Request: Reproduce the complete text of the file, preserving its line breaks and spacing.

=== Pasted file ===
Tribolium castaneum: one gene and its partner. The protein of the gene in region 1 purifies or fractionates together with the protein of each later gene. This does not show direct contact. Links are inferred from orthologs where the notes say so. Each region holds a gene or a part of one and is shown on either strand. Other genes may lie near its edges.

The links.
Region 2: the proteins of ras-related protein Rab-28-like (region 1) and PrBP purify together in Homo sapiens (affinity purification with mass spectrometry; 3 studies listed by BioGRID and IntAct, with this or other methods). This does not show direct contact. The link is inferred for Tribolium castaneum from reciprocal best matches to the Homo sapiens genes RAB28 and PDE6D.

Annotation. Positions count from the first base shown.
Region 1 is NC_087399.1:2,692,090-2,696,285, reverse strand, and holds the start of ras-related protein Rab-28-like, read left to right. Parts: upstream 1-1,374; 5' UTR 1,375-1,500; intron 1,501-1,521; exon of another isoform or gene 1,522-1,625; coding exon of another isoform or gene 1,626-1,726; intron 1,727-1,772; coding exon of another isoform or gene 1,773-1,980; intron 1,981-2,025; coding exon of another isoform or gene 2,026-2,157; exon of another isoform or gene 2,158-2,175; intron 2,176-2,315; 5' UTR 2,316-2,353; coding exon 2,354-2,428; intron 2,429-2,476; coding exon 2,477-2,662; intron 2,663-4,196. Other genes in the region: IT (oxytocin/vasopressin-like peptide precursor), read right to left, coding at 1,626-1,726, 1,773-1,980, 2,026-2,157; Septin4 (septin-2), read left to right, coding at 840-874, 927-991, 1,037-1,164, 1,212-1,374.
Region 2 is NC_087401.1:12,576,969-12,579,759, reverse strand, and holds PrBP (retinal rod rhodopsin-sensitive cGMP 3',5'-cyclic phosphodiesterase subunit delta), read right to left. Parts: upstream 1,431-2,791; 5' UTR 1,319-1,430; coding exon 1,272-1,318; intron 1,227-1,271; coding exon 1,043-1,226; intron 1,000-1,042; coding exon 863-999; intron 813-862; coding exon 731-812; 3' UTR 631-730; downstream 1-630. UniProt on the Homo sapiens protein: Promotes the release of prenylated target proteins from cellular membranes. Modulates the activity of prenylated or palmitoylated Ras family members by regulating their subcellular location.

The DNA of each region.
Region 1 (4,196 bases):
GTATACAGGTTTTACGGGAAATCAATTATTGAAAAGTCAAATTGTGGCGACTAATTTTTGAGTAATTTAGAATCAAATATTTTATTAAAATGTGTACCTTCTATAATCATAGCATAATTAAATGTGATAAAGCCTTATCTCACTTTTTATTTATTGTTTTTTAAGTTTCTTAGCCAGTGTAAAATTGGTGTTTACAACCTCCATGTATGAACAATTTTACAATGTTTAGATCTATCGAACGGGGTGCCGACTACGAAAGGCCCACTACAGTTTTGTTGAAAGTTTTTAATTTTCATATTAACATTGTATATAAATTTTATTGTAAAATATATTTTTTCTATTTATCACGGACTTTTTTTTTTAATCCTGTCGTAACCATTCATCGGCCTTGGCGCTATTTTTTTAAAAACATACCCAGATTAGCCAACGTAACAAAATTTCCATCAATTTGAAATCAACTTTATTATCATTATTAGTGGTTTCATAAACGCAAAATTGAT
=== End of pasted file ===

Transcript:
Tribolium castaneum: one gene and its partner. The protein of the gene in region 1 purifies or fractionates together with the protein of each later gene. This does not show direct contact. Links are inferred from orthologs where the notes say so. Each region holds a gene or a part of one and is shown on either strand. Other genes may lie near its edges.

The links.
Region 2: the proteins of ras-related protein Rab-28-like (region 1) and PrBP purify together in Homo sapiens (affinity purification with mass spectrometry; 3 studies listed by BioGRID and IntAct, with this or other methods). This does not show direct contact. The link is inferred for Tribolium castaneum from reciprocal best matches to the Homo sapiens genes RAB28 and PDE6D.

Annotation. Positions count from the first base shown.
Region 1 is NC_087399.1:2,692,090-2,696,285, reverse strand, and holds the start of ras-related protein Rab-28-like, read left to right. Parts: upstream 1-1,374; 5' UTR 1,375-1,500; intron 1,501-1,521; exon of another isoform or gene 1,522-1,625; coding exon of another isoform or gene 1,626-1,726; intron 1,727-1,772; coding exon of another isoform or gene 1,773-1,980; intron 1,981-2,025; coding exon of another isoform or gene 2,026-2,157; exon of another isoform or gene 2,158-2,175; intron 2,176-2,315; 5' UTR 2,316-2,353; coding exon 2,354-2,428; intron 2,429-2,476; coding exon 2,477-2,662; intron 2,663-4,196. Other genes in the region: IT (oxytocin/vasopressin-like peptide precursor), read right to left, coding at 1,626-1,726, 1,773-1,980, 2,026-2,157; Septin4 (septin-2), read left to right, coding at 840-874, 927-991, 1,037-1,164, 1,212-1,374.
Region 2 is NC_087401.1:12,576,969-12,579,759, reverse strand, and holds PrBP (retinal rod rhodopsin-sensitive cGMP 3',5'-cyclic phosphodiesterase subunit delta), read right to left. Parts: upstream 1,431-2,791; 5' UTR 1,319-1,430; coding exon 1,272-1,318; intron 1,227-1,271; coding exon 1,043-1,226; intron 1,000-1,042; coding exon 863-999; intron 813-862; coding exon 731-812; 3' UTR 631-730; downstream 1-630. UniProt on the Homo sapiens protein: Promotes the release of prenylated target proteins from cellular membranes. Modulates the activity of prenylated or palmitoylated Ras family members by regulating their subcellular location.

The DNA of each region.
Region 1 (4,196 bases):
GTATACAGGTTTTACGGGAAATCAATTATTGAAAAGTCAAATTGTGGCGACTAATTTTTGAGTAATTTAGAATCAAATATTTTATTAAAATGTGTACCTTCTATAATCATAGCATAATTAAATGTGATAAAGCCTTATCTCACTTTTTATTTATTGTTTTTTAAGTTTCTTAGCCAGTGTAAAATTGGTGTTTACAACCTCCATGTATGAACAATTTTACAATGTTTAGATCTATCGAACGGGGTGCCGACTACGAAAGGCCCACTACAGTTTTGTTGAAAGTTTTTAATTTTCATATTAACATTGTATATAAATTTTATTGTAAAATATATTTTTTCTATTTATCACGGACTTTTTTTTTTAATCCTGTCGTAACCATTCATCGGCCTTGGCGCTATTTTTTTAAAAACATACCCAGATTAGCCAACGTAACAAAATTTCCATCAATTTGAAATCAACTTTATTATCATTATTAGTGGTTTCATAAACGCAAAATTGAT